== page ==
Christian Examiner And Advocate Of Civil Liberty, February 1, 1847

Christian Examiner And Advocate Of Civil Liberty

February 01, 1847

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Issue date: Monday, February 1, 1847

Pages available: 16

Previous edition: Friday, January 1, 1847

Next edition: Monday, March 1, 1847 - Used by the World's Finest Libraries and Institutions
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Publication name: Christian Examiner And Advocate Of Civil Liberty

Location: London, Middlesex

Pages available: 480

Years available: 1846 - 1848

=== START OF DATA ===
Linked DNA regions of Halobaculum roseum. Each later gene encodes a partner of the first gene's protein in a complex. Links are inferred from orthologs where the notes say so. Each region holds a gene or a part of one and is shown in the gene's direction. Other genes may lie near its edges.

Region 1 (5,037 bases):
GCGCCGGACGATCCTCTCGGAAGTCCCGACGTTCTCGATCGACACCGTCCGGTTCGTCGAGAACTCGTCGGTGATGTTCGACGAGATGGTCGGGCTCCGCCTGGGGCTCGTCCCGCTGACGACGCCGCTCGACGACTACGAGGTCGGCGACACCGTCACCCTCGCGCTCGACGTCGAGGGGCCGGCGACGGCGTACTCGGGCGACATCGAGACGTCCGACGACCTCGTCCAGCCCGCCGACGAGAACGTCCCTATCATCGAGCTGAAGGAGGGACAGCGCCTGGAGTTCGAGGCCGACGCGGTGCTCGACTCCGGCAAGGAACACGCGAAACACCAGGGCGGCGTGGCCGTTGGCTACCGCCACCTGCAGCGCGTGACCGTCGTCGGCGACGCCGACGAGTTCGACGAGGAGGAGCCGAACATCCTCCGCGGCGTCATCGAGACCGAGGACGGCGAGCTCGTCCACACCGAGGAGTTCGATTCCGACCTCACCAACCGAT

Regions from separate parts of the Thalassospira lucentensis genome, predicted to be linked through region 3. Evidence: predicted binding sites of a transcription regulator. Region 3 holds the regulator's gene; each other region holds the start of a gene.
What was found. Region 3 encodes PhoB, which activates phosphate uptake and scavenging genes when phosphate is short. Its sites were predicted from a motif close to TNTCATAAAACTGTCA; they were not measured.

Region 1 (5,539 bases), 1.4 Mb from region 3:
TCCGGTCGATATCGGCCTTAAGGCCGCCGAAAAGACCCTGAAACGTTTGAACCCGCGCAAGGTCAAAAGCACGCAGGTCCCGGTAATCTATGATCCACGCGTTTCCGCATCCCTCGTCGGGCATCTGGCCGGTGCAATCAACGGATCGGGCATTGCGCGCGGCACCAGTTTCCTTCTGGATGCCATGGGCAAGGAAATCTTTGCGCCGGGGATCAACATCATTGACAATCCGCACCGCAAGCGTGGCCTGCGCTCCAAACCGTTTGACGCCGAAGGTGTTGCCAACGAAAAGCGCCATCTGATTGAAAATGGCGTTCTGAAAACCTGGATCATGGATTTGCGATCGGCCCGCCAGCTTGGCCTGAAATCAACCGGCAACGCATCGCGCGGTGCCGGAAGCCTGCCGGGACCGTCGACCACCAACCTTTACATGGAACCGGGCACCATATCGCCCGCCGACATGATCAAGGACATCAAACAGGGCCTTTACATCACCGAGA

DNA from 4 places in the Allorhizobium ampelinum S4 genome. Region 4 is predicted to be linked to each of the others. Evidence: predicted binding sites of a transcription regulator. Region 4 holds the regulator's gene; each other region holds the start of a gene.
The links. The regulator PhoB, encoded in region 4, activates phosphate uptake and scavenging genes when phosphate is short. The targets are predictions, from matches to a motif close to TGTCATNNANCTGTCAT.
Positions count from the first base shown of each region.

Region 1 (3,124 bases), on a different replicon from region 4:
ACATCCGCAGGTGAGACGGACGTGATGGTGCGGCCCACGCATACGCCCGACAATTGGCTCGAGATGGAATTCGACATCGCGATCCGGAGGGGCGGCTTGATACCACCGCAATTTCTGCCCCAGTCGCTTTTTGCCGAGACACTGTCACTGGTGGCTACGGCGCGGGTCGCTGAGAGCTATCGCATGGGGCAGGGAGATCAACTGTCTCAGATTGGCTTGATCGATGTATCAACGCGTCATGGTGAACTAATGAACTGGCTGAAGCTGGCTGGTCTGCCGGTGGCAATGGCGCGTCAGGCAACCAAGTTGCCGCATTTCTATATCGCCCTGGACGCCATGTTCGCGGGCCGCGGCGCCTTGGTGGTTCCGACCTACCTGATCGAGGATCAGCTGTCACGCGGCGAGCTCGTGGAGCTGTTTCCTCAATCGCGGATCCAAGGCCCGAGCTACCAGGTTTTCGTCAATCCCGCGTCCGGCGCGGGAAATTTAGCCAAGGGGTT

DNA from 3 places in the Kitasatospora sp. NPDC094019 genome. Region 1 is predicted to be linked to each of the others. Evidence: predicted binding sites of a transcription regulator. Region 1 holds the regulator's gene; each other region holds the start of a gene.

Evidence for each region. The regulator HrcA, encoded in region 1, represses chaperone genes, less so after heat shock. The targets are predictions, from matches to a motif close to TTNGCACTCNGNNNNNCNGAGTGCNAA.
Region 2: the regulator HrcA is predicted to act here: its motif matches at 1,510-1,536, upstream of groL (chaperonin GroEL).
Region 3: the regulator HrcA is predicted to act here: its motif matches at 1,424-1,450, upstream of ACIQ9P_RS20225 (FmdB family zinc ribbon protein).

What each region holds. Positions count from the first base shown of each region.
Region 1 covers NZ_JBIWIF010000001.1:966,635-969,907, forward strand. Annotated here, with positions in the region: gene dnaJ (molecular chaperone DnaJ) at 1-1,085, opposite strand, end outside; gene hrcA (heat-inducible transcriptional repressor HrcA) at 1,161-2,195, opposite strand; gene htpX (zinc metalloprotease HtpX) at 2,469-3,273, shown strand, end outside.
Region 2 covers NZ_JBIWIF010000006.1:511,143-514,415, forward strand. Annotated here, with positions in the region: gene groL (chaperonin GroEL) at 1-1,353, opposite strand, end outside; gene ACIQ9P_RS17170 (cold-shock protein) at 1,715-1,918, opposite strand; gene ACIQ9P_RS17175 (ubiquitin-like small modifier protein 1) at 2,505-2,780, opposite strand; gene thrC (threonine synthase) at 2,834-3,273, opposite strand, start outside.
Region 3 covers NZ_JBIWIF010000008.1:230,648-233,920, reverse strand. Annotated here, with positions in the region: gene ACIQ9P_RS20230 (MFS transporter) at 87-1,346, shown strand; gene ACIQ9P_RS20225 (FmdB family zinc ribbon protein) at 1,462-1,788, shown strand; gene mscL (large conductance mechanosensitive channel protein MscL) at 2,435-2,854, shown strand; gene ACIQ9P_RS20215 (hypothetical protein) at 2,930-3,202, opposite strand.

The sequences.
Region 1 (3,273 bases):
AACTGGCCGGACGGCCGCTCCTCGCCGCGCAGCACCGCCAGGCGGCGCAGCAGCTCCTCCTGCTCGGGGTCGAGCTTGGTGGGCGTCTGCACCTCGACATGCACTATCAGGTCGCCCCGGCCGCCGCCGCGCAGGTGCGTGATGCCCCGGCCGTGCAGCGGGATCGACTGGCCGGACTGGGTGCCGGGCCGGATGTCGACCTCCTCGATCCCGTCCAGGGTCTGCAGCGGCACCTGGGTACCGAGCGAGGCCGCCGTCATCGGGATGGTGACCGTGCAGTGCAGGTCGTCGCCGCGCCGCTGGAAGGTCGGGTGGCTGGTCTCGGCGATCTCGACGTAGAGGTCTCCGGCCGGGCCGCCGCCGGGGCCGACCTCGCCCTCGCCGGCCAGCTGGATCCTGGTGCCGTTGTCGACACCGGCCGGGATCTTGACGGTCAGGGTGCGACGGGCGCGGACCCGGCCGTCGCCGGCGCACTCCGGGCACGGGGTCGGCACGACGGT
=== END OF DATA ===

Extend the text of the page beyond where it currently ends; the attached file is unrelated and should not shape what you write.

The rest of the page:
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Christian Examiner And Advocate Of Civil And Religious Liberty (Newspaper) - February 1, 1847, London, Middlesex THE AND ADVOCATE OF CIVIL AND RELIGIOUS t PRICE PER PAGE On the Communion of Churches The Sabbath and the Railway Home Objects of Philanthropic Effort The Adaptation of the Sabbath to the Natural Clerical Intolerance at in Northamptonshire 404 Bishop of London and New A Noble Eifort to Remove Chapel Debt Christian 404 PAGE To Our 404 Political Examiner Position of The Law of The Duty of Progress of Evangelical Religion in The Waldenses their present The Kingdom of Reviews of Books by Atkinson ON THE COMMUNION OF BY THE THE relation and duties of the churches of Christ to one form at all times a subject of interest and consequence but especially so at this when within and around the churches so much appears to awaken in the devout mind painful In such one of our first duties surely to set our house in To not only whether our heart be ight towards God and our but as we are feeling and acting respecting each other in harmony with the will of and after the example of the apostolic age whether our mutual intercourse is as as as and as confiding as it should in order fully to promote our vigour and prosperity As these inquiries are evidently let us in the light of Scripture enter on the consideration of our mutual claims and obligations as churches of Christ and may we do with a docile and humble that we may inherit the The meek will he guide mjudgcnent the meek will he teach his The apostle when addressing the Corinthian believers on their relation to one I Now are they many yet but one body V which we believe to that the whole number of Christians residing in any whether or although differing in some constituted but one church and that also the one visible catholic church was composed of the total number of such distinct communities throughout the The universal though in a very imperfect still It in cludes all that in every place call upon the name of Jesus Christ our both theirs and After the likeness of the human all Christian churches are mutually related and mutually No church ought to live separate and Each has some want which another only can or possesses some faculty which may render it useful to others The eye cannot say unto the 1 have no need of thee nor the head to the I have no need of much more those members of the body which seem to be more are that there should be no schism in the but that the members should have the same care one for Particular wherever and in whatever possess equal and therefore have no authority one over as they are so closely connected being animated by the same and engaged in the same they are bound to watch over each and to seek to advance their mutual Let it not be thought that we are singular in our assertion of these views they have been strongly advocated by the fathers of Owen No church is so independent that it can in all cases perform its duties to Christ and the church catholic without conjunction with And the church that confines its duty to the acts of its own cuts itself off from the external communion of the church nor will it be safe for any man to commit the conduct of his soul to such a Christian being thus intimately ought frequently to commune together in various associating together for the furtherance of those interests that are common to all the They should in order to check the orevalence of to reform unseriptural and to advance the general interests of Christs the members of different churches breaking bread together at the table of the their pastors exercising their gifts in each others relies may communicate together by sending relief to each other m times of Thus the Gentile churches contributed freely to supply the necessity of the poor saints at by their to consult with one another in matters of difficulty which cannot otherwise be Extraordinary occurences may render it impera tive on a particular church to seek the help of sister Owing to the spread of erroneous the neglect of disci or the use of unseriptural forms of strife may prevailIn as in all other every church should try to remedy the evil j but in the event of a last rather than be torn in pieced fay it is better that an appealbe matte to pefghbour ing for counsel and The one of the New England Congregation in a book written in When a church is not able to end any matter which concerns only then they are to seek for counsel and advice from neighbouring Thus the church at Antioch sent messengers to the church at and sought advice about the question of and concerning the false teachers that had privily crept In all these ways churches may hold fellowship without endangering their just An individual does not surrender his rights of or his Christian when he joins a particular although at any time he may be subjected to its Nor is church deprived of one particle of its scriptural when it enters into communion with other although at any if it be found erring in faith or in it might receive from them fraternal advice and No church should abuse its liberty by making it a cloak of We are not permitted to become a law unto ourselves in these Our own taste or convenience must not regulate our intercourse with neighbouring Because others have suffered from despotic are we justified in living and acting alone By no In avoiding one we are not compelled to embrace its Associated churches may advise without When appealed it would be their endeavour to throw light upon point out the way of but not Their decisions would be binding on no church without its own They would be helpers of their joy without lording it over their The Isaac a successor of and pre decessor of in his work on Congregational In cases of difficulties and arising in many churches holding communion together their elders and meet together to consult and advise about the said and report to their respective Howbeit these assemblies as are not trusted with any coercive power or jurisdiction over the to impose their deter minations on them or their The intimate fellowship of neighbouring churches being thus in obvious harmony with the practices of the primitive churches and of our Congregational may we not hope to see ;